In the 1987 World Championships she ran the first two rounds in a skintight bodysuit similar to that used by speed skaters, complete with a hood. The following year her costumes were even more eye-catching - one was a purple body suit with a turquoise bikini brief over it, but with nothing on her left leg -- a design she referred to as a "one-legger". At the 1988 Olympics, she arrived with finger nails six inches long and carefully decorated. She painted three of them red, white and blue, and the fourth gold to signify her goal. On this occasion, all her goals were achieved - but four months later, at a tearful press conference, she announced her sudden retirement.
Flo Jo's success is especially great when her beginnings are considered. She began her life in the projects of South Central Los Angeles. The values of independence and individualism were instilled in her household from an early age. When she was seven, Florence began running. She was a star athlete by adolescence, as well as a straight-A student. Flo Jo was a true role model. Her excellence in all endeavors inspired fans to achieve their own great heights. The image of Flo Jo, victorious, waving the American flag at the Seoul Olympics stands as a testament to this legend that defined the "American Dream."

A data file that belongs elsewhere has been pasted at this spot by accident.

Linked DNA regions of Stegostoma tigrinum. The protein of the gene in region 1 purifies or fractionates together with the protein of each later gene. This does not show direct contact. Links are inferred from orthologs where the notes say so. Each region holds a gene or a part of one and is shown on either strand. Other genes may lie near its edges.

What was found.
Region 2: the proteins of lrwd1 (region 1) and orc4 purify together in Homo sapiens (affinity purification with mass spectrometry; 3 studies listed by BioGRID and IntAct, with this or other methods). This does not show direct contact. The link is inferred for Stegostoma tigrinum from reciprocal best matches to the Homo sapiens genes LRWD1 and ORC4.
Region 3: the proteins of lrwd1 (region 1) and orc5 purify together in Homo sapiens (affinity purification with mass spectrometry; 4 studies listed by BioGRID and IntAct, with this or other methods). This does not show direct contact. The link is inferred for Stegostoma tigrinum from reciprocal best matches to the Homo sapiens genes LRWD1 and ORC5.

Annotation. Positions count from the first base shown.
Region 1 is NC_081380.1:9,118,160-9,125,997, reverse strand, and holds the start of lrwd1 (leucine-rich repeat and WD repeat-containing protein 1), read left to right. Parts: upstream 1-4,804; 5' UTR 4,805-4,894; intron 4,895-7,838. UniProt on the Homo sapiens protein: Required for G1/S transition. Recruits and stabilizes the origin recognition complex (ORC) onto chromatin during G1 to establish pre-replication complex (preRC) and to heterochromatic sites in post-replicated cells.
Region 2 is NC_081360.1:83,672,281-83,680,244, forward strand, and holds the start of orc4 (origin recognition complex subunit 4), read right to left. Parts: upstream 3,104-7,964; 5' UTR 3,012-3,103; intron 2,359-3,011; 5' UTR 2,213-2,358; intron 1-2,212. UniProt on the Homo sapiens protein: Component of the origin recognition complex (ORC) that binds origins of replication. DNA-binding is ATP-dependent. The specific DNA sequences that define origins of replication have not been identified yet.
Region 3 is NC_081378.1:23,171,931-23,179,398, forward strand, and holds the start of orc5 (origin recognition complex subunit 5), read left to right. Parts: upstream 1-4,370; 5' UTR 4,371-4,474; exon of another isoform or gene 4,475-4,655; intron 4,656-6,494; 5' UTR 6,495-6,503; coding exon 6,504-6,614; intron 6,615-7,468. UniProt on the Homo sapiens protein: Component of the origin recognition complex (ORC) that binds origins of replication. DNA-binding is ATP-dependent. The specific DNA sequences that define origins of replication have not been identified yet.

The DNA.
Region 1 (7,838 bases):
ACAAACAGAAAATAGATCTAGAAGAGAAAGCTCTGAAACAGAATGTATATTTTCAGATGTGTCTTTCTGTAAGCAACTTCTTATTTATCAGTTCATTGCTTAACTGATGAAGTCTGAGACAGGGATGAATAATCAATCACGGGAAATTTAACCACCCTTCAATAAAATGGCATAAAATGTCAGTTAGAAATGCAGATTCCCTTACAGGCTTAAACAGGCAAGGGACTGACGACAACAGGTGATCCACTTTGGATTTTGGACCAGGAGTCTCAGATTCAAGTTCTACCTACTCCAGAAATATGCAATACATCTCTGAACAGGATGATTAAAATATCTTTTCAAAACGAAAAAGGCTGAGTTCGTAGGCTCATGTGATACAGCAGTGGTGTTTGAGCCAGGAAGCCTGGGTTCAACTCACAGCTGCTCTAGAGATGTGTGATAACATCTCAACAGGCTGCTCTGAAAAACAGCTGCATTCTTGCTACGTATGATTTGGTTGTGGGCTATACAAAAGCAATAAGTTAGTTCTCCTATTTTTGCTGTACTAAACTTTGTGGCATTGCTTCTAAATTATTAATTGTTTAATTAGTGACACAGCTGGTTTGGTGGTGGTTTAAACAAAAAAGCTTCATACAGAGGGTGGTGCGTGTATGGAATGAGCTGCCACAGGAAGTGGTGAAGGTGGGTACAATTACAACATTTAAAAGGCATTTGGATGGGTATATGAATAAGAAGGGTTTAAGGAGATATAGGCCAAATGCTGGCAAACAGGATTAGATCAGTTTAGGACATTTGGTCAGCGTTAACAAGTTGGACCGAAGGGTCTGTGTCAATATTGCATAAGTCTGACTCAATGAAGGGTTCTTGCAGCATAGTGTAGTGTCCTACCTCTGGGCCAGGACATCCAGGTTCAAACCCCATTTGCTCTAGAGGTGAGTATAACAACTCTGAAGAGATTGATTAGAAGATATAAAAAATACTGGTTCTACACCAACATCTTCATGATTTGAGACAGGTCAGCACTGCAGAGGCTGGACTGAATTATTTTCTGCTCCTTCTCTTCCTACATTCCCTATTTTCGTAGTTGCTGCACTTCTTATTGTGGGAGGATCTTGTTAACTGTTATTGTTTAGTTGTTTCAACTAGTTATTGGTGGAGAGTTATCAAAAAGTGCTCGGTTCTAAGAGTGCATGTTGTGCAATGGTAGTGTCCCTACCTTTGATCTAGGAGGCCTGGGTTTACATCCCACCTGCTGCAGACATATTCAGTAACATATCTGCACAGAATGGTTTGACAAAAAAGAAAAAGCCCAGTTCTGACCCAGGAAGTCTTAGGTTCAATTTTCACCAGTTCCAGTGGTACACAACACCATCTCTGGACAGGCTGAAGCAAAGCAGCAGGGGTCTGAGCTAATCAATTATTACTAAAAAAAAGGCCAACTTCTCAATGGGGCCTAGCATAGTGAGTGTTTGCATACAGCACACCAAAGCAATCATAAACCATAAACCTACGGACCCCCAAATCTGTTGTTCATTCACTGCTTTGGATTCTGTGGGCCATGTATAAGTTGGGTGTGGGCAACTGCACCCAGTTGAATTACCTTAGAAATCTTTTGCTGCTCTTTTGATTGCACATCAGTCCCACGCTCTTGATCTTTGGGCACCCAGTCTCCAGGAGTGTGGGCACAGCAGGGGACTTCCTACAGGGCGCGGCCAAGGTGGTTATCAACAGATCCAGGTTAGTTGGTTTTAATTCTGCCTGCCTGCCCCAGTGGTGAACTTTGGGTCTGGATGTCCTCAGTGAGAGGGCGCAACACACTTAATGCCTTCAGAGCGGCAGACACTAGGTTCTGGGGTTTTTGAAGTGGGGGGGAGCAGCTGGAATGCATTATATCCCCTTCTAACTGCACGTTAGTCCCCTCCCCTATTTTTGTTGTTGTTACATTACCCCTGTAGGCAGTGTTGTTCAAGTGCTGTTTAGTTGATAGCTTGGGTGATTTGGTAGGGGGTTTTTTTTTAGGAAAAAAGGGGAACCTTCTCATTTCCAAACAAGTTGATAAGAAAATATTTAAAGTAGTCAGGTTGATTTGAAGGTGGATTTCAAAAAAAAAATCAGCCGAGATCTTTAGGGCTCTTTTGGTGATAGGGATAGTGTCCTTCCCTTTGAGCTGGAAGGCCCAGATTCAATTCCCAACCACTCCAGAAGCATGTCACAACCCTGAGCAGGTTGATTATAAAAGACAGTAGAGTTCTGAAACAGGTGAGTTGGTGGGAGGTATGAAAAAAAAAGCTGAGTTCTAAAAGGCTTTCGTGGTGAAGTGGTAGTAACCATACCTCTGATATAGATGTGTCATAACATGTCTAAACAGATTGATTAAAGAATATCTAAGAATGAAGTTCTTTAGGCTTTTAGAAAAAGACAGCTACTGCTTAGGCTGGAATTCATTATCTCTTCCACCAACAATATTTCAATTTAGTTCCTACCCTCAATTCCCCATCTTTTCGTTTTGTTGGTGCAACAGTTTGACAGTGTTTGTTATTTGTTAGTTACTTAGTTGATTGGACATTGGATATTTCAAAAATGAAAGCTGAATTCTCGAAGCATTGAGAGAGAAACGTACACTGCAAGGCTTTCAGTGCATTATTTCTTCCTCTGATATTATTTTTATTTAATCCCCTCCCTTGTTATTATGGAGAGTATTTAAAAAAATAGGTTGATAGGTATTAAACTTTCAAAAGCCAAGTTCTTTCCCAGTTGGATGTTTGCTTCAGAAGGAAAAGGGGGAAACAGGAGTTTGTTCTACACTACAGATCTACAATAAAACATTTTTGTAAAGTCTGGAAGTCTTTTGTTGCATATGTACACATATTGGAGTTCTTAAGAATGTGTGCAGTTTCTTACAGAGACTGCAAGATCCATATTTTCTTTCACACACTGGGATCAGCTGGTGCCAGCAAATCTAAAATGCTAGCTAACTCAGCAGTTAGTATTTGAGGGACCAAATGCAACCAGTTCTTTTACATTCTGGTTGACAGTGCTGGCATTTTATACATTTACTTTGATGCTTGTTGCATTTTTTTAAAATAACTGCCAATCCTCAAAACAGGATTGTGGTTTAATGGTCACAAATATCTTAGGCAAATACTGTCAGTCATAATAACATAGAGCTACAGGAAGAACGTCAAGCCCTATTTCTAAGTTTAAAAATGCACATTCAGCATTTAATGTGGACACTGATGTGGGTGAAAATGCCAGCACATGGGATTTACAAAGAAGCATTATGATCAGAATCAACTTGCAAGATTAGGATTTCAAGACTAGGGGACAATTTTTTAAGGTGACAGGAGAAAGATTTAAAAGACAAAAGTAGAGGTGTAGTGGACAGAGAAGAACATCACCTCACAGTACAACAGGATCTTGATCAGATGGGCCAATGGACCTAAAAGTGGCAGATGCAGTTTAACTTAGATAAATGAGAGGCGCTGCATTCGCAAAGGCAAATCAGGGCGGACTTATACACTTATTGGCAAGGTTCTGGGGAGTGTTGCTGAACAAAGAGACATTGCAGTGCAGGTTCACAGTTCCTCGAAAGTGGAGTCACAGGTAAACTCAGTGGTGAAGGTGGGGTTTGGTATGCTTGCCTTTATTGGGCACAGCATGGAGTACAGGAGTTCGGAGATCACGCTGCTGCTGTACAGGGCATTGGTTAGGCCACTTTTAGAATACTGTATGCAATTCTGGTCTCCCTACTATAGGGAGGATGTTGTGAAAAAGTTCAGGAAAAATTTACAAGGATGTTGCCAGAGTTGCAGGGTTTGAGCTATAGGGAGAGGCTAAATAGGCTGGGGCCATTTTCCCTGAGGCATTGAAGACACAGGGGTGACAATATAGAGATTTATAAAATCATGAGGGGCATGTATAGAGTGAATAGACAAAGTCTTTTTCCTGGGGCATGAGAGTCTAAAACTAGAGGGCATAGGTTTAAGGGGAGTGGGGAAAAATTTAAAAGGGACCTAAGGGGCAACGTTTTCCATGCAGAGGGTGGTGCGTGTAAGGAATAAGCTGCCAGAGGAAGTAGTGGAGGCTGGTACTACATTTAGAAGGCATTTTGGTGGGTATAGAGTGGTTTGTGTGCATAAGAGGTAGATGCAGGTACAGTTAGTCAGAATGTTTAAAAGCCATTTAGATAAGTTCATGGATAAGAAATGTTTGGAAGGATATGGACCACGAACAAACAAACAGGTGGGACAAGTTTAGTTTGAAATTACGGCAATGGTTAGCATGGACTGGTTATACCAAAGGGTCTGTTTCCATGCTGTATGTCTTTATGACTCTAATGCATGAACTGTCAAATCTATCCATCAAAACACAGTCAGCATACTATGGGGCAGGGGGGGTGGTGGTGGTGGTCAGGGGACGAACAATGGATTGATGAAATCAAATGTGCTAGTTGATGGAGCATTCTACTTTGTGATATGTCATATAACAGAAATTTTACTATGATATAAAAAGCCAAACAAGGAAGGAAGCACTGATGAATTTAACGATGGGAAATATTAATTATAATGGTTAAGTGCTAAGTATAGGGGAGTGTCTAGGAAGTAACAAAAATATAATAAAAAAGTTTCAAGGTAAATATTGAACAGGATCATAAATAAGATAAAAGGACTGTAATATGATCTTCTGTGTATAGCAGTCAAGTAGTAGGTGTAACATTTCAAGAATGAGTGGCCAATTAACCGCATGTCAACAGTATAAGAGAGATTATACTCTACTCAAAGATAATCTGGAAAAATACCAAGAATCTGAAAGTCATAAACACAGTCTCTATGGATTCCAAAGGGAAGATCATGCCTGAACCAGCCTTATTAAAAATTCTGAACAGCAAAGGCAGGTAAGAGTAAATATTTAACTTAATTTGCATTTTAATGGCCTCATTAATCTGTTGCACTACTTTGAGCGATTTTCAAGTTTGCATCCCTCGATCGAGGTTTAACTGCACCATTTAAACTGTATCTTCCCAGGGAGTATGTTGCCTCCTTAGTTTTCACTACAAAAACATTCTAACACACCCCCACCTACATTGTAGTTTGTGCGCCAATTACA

After the 1988 Olympics, Joyner retired from competition. Suspicions soon arose regarding how the so-called "world's fastest woman" achieved her victories. Joyner and her coach, Bob Kersee, came under media speculation when another athlete suggested that Joyner had used performance-enhancing drugs. Some attributed the substantial improvements Joyner made in her performance levels from 1984 to 1988 to illegal substances. Others thought that her incredibly muscular physique had to have been created with the help of performance-enhancing drugs.